Hmmm…. Okay, I think I did this once before, but here you go. I did some work on this, and I now present The MacGregor Recommended Reading List for Writers…

    Ancients (old books writers ought to at least have read once): Homer’s ILIAD and ODYSSEY; Sophocles’ OEDIPUS REX; Euripides’ THE TROJAN WOMEN and ELECTRA; Herodotus’ THE HISTORIES; Thucydides’ HISTORY OF THE PELOPPENESIAN WAR; Sun Tsu’s THE ART OF WAR; Aristophanes’ LYSISTRATA; Plato’s SELECTED WORKS; Virgil’s THE AENEID

    Classics (the classic books that every writer should probably be familiar with): Augustine’s CONFESSIONS; Dante’s DIVINE COMEDY; Chaucer’s CANTERBURY TALES; Shahrazad’s THE THOUSAND AND ONE NIGHTS; Machiavelli’s THE PRINCE; Miguel de Servants’ DON QUIXOTE; Shakespeare’s COMPLETE WORKS; John Donne’s SELECTED WORKS; Galileo’s DIALOGUE CONCERNING THE TWO CHIEF WORLD SYSTEMS; Hobbe’s LEVIATHAN; Descarte’s DISCOURSE ON METHOD; Milton’s PARADISE LOST; Moliere’s PLAYS; Blaise Pascal’s PENSEES; Bunyan’s PILGRIM’S PROGRESS; John Locke’s SECOND TREATISE ON GOVERNMENT; Daniel Defoe’s ROBINSON CRUSOE; Jonathan Swift’s GULLIVER’S TRAVELS; Voltaire’s CANDIDE; Henry Fielding’s TOM JONES; Laurence Sterne’s TRISTRAM SHANDY; James Boswell’s LIFE OF SAMUEL JOHNSON; Thomas Jefferson’s BASIC DOCUMENTS IN AMERICAN HISTORY; Hamilton, Madison, and Jay’s THE FEDERALIST PAPERS.

    Moderns (a change here — we get into the modern version of the novel): Jane Austen’s PRIDE AND PREJUDICE; Stendahl’s THE RED AND THE BLACK; Hawthorne’s THE SCARLET LETTER; Thackeray’s VANITY FAIR; Dicken’s THE PICKWICK PAPERS, DAVID COPPERFIELD, HARD TIMES, THE OLD CURIOSITY SHOP; Charlotte Bronte’s JANE EYRE; Emily Bronte’s WUTHERING HEIGHTS; Anthony Trollope’s THE WAY WE LIVE NOW and THE WARDEN; Herman Melville’s MODY DICK; George Elliott’s THE MILL ON THE FLOSS; Johann Wolfgang von Goethe’s FAUST; Gustave Flaubert’s MADAME BOVARY; Selected poems of William Wordsworth and Samuel Taylor Coleridge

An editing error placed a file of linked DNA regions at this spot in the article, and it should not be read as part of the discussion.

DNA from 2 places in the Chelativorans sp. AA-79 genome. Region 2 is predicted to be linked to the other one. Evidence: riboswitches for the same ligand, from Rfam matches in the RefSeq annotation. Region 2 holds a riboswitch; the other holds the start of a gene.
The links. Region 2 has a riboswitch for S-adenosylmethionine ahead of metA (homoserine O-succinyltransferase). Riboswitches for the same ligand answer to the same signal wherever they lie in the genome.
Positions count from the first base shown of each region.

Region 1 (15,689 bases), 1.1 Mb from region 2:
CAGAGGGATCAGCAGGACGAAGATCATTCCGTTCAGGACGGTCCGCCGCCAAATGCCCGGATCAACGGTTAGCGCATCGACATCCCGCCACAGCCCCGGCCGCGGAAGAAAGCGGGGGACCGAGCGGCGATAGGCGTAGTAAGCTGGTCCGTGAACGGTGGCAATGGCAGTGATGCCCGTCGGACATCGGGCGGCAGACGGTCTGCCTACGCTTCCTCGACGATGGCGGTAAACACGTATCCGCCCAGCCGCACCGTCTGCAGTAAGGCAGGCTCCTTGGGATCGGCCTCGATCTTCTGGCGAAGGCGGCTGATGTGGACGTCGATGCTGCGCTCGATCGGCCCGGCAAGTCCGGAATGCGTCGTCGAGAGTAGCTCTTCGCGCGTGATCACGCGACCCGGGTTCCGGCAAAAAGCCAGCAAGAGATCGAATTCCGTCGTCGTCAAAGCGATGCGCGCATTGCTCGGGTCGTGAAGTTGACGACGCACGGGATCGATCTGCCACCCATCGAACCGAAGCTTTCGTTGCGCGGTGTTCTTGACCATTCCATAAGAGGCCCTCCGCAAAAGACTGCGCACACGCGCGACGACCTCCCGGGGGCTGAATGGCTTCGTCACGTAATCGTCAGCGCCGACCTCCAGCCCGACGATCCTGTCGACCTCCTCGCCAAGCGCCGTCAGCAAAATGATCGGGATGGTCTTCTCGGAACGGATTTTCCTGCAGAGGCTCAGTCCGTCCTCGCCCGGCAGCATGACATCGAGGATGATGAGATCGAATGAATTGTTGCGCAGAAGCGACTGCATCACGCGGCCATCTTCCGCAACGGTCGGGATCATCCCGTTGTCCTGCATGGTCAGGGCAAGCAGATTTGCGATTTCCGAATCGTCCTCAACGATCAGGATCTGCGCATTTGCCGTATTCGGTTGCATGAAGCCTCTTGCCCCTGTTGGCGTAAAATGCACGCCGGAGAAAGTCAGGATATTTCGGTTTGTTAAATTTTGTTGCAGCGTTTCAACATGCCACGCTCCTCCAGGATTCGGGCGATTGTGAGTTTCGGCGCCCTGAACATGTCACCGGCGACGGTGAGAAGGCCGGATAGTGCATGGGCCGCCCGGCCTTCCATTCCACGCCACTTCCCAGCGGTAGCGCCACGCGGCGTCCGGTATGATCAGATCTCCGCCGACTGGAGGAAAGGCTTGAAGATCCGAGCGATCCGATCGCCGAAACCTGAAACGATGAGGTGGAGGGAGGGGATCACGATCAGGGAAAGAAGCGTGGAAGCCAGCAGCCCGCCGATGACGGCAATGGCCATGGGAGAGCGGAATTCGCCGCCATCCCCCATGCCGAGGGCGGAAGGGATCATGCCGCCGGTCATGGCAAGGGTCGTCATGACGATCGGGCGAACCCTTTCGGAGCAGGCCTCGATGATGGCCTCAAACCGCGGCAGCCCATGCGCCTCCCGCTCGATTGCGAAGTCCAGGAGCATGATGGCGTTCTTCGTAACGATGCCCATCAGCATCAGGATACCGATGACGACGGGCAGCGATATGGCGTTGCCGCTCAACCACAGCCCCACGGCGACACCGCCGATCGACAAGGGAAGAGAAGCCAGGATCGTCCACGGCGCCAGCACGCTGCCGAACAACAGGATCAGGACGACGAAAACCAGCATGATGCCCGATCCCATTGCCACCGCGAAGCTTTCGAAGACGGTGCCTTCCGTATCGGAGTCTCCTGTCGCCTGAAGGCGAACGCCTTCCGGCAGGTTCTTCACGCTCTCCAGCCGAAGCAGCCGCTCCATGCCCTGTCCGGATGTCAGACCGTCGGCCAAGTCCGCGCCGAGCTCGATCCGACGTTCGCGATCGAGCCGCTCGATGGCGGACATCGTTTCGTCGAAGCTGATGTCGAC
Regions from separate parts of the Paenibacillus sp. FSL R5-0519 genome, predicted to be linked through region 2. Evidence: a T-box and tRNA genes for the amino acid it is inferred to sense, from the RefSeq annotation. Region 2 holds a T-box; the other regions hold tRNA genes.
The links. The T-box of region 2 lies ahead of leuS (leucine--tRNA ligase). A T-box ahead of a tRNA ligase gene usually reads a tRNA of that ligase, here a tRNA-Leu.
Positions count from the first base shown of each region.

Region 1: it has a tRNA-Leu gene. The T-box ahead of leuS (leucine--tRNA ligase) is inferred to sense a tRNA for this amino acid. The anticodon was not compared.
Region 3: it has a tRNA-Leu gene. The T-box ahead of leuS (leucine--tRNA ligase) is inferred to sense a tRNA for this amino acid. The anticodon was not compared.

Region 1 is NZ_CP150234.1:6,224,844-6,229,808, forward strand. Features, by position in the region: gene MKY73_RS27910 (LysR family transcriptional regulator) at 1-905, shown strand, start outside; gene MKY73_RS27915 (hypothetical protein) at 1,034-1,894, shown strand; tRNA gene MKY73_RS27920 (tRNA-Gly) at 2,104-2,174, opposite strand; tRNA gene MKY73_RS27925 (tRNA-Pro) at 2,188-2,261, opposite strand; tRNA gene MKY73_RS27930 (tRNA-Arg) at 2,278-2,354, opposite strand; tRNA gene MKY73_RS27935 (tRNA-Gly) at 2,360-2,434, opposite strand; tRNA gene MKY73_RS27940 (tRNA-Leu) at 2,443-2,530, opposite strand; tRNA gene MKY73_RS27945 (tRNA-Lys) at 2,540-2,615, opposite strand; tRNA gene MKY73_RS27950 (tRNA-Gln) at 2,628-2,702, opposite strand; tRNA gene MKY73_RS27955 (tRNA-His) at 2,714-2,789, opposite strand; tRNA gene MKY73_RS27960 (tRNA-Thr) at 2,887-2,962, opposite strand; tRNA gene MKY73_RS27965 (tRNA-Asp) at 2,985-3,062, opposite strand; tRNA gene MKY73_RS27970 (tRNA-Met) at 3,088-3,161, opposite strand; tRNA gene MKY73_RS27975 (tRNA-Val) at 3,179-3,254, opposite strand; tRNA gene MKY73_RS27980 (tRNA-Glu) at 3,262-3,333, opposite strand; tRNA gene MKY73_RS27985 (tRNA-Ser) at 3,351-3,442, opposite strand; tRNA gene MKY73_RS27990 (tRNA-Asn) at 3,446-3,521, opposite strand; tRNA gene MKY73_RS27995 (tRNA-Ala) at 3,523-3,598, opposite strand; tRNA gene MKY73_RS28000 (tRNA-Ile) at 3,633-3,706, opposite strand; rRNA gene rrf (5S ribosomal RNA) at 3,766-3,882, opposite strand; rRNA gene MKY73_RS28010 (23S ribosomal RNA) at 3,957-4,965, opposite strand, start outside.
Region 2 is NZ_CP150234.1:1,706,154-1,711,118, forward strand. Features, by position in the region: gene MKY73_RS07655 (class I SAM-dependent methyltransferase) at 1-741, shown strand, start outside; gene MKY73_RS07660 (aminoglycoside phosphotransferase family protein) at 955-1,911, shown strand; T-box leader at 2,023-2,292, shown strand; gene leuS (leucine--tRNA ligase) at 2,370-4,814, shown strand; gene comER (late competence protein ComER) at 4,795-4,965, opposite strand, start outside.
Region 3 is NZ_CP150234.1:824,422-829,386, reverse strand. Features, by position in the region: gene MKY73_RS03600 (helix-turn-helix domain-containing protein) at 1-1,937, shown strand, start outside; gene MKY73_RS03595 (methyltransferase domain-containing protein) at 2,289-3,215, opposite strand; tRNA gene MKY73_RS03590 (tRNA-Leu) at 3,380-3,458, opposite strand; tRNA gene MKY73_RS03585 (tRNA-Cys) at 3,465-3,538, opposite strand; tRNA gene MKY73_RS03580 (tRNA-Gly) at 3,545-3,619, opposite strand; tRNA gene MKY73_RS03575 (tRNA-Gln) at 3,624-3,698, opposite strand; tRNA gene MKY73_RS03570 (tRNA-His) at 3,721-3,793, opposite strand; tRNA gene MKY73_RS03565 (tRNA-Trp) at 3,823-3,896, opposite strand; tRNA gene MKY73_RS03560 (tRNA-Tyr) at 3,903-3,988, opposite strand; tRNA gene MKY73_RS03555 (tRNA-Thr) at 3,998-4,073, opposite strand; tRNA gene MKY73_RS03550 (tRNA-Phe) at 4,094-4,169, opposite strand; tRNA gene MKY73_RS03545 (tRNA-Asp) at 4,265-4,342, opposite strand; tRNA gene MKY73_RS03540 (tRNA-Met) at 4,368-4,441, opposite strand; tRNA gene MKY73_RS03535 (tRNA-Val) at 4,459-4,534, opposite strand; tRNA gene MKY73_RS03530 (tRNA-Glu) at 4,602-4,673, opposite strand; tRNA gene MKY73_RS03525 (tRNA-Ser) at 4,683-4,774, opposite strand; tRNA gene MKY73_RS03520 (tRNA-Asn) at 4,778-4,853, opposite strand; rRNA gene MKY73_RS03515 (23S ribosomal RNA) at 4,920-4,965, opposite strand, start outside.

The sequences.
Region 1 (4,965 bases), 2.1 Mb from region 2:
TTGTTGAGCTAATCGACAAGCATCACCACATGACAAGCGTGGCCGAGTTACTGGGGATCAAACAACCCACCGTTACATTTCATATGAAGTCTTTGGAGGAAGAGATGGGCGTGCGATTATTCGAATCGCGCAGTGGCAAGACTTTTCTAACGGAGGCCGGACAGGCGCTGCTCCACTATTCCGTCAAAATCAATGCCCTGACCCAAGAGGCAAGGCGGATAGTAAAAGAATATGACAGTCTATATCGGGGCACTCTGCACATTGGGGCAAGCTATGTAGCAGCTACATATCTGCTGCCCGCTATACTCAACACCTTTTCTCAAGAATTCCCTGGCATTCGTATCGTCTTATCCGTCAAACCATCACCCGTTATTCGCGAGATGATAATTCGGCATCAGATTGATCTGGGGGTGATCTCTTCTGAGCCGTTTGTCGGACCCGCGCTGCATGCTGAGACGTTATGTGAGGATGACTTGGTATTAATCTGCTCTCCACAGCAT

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  • September 27, 2012

    What do I need to know about writing my memoir?


    Someone wrote to ask, “So what do we need to keep in mind when creating memoir?”

    Fist, keep in mind there’s a difference between “memoir” and “autobiography.” An autobiography is a straight retelling of one’s life — what happened, what were the events/decisions, what did those result in. A memoir is a more personal narrative of the significant change points in one’s life. It doesn’t have to be linear, whereas an autobiography is almost always linear. And the focus of a memoir can be more on the effects in your personal life — what you were feeling, what you learned, how you changed. The end result is almost always on a catharsis of some kind. So while the goal of autobiography is to get the facts straight, the goal of memoir is something more akin to “revealing myself and my story, in order to reveal principles that will help others live more effectively.” (This isn’t a dictionary definition, it’s a MacGregor Definition.)